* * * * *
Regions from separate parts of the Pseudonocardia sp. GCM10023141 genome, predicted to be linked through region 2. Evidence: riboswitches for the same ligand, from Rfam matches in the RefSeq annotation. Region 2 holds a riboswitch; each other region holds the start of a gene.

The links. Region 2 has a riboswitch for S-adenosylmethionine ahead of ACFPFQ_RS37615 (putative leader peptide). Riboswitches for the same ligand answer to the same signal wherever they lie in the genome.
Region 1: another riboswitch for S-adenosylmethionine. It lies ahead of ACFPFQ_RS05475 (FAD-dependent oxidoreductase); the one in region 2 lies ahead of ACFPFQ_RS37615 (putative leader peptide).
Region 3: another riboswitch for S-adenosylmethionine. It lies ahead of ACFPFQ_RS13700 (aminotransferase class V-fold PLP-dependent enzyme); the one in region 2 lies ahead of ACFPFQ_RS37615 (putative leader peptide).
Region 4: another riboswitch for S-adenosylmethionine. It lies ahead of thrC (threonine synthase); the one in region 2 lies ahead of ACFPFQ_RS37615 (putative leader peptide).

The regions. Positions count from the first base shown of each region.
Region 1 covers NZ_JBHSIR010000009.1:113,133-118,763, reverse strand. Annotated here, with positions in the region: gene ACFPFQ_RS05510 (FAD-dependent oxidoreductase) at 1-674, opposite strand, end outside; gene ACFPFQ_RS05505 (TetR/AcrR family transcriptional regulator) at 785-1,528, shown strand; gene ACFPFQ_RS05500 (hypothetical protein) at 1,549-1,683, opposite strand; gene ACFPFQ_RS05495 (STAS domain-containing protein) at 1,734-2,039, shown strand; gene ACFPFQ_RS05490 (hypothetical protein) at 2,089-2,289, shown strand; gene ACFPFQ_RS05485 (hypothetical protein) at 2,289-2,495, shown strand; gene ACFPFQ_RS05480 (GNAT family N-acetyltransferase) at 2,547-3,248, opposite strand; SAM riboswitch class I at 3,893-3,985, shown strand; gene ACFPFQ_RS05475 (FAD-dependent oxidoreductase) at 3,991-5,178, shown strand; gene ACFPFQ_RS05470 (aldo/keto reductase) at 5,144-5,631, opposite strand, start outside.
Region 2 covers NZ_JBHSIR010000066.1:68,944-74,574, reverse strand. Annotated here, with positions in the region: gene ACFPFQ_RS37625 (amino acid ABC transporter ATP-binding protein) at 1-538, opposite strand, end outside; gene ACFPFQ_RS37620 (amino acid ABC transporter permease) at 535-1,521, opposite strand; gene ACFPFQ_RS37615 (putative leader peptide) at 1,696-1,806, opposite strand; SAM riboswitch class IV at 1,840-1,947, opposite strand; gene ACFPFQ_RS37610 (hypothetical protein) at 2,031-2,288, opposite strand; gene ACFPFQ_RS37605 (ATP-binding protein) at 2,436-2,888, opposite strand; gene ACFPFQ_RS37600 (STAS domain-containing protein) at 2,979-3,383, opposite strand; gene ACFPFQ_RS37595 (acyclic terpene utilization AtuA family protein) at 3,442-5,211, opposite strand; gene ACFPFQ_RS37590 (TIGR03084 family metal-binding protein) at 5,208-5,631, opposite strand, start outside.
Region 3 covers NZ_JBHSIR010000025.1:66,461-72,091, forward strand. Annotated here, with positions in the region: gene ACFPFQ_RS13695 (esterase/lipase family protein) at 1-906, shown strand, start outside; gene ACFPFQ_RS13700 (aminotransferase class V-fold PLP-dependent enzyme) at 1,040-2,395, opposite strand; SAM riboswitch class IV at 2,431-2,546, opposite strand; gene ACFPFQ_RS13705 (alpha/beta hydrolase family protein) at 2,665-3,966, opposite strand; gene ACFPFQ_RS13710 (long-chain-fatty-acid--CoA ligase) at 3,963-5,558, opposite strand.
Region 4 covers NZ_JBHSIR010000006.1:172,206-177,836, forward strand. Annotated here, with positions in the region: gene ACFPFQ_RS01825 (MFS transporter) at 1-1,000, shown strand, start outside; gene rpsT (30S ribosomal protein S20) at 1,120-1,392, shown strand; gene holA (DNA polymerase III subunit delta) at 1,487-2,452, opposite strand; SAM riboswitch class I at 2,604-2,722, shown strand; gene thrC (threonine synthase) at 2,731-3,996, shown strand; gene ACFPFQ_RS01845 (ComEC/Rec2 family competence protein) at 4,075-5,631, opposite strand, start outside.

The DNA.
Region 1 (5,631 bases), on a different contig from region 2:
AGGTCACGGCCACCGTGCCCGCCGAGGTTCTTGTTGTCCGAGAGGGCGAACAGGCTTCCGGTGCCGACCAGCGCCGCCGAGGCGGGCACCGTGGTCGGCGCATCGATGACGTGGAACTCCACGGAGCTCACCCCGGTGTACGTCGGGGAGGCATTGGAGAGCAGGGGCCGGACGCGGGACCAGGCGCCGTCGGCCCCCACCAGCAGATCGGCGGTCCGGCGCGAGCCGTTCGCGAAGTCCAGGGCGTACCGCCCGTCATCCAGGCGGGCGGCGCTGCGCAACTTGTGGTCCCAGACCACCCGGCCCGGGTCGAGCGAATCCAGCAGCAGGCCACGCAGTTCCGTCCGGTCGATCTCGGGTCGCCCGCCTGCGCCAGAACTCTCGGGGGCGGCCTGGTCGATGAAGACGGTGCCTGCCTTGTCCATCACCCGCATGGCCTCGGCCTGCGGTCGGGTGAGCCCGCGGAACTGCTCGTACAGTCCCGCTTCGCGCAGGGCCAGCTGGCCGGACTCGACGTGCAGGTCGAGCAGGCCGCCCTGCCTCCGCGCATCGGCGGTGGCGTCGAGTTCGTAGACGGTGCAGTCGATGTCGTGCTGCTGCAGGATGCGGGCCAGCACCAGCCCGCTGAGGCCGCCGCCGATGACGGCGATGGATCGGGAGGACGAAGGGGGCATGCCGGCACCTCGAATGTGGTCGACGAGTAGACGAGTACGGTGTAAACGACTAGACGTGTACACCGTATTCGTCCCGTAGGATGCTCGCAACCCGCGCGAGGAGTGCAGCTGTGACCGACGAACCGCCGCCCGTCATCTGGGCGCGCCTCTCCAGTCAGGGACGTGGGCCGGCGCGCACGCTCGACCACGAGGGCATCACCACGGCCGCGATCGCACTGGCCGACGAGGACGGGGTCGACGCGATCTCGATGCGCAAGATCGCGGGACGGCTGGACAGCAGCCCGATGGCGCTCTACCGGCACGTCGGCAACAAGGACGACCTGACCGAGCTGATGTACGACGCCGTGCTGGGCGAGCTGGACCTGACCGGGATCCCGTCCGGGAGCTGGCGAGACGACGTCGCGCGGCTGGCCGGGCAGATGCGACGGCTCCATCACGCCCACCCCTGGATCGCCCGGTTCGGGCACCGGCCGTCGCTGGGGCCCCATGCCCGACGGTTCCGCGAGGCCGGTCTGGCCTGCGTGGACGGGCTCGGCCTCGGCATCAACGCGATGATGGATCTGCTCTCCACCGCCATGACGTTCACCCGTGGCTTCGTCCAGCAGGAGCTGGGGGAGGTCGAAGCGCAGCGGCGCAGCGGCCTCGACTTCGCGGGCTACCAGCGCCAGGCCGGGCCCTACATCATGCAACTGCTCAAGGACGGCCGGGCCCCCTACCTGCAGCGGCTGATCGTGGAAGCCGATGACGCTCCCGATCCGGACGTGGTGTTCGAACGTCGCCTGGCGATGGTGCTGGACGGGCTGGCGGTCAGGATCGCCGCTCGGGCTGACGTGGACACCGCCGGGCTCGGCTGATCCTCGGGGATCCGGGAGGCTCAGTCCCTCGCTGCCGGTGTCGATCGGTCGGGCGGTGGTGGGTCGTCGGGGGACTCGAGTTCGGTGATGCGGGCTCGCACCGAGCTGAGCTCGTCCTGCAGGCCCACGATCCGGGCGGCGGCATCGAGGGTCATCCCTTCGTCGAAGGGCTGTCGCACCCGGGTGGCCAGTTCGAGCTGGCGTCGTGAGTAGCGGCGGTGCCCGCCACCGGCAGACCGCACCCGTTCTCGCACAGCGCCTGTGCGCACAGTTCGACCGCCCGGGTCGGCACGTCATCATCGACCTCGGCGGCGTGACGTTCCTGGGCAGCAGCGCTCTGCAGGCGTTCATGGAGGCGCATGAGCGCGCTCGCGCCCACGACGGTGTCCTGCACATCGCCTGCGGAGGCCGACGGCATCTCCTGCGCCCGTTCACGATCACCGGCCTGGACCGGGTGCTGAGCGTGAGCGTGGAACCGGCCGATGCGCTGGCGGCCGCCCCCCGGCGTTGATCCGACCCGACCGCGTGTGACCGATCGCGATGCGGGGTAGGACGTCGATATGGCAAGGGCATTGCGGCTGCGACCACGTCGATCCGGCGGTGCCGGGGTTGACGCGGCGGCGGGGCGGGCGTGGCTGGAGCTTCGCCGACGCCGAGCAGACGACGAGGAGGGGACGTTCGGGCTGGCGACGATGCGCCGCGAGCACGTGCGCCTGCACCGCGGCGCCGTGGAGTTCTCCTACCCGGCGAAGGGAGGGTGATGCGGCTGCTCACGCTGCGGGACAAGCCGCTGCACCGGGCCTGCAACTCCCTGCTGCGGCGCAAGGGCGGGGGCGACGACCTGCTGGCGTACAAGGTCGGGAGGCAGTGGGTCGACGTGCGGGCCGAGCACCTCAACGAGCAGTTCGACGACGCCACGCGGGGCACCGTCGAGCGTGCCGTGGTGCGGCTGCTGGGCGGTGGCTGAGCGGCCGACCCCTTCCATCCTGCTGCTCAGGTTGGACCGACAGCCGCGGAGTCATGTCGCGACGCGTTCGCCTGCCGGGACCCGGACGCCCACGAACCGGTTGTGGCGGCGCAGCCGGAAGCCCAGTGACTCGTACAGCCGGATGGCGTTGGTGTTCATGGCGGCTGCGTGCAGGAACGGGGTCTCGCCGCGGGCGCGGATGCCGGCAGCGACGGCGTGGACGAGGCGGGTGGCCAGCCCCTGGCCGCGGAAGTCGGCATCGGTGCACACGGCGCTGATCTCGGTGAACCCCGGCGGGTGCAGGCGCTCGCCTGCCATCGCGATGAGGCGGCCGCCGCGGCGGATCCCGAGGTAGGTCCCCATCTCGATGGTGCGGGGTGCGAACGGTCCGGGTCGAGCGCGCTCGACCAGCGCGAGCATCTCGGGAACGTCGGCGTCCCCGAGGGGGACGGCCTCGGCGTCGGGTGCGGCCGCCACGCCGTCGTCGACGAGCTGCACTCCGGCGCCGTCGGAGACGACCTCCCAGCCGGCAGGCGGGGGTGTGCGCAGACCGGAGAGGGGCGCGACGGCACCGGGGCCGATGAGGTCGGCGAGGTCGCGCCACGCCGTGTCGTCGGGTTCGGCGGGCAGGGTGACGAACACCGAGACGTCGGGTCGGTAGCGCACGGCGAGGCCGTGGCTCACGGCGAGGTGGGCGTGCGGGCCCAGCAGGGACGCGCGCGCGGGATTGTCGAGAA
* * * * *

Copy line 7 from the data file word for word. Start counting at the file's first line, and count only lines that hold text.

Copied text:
Region 1 covers NZ_JBHSIR010000009.1:113,133-118,763, reverse strand. Annotated here, with positions in the region: gene ACFPFQ_RS05510 (FAD-dependent oxidoreductase) at 1-674, opposite strand, end outside; gene ACFPFQ_RS05505 (TetR/AcrR family transcriptional regulator) at 785-1,528, shown strand; gene ACFPFQ_RS05500 (hypothetical protein) at 1,549-1,683, opposite strand; gene ACFPFQ_RS05495 (STAS domain-containing protein) at 1,734-2,039, shown strand; gene ACFPFQ_RS05490 (hypothetical protein) at 2,089-2,289, shown strand; gene ACFPFQ_RS05485 (hypothetical protein) at 2,289-2,495, shown strand; gene ACFPFQ_RS05480 (GNAT family N-acetyltransferase) at 2,547-3,248, opposite strand; SAM riboswitch class I at 3,893-3,985, shown strand; gene ACFPFQ_RS05475 (FAD-dependent oxidoreductase) at 3,991-5,178, shown strand; gene ACFPFQ_RS05470 (aldo/keto reductase) at 5,144-5,631, opposite strand, start outside.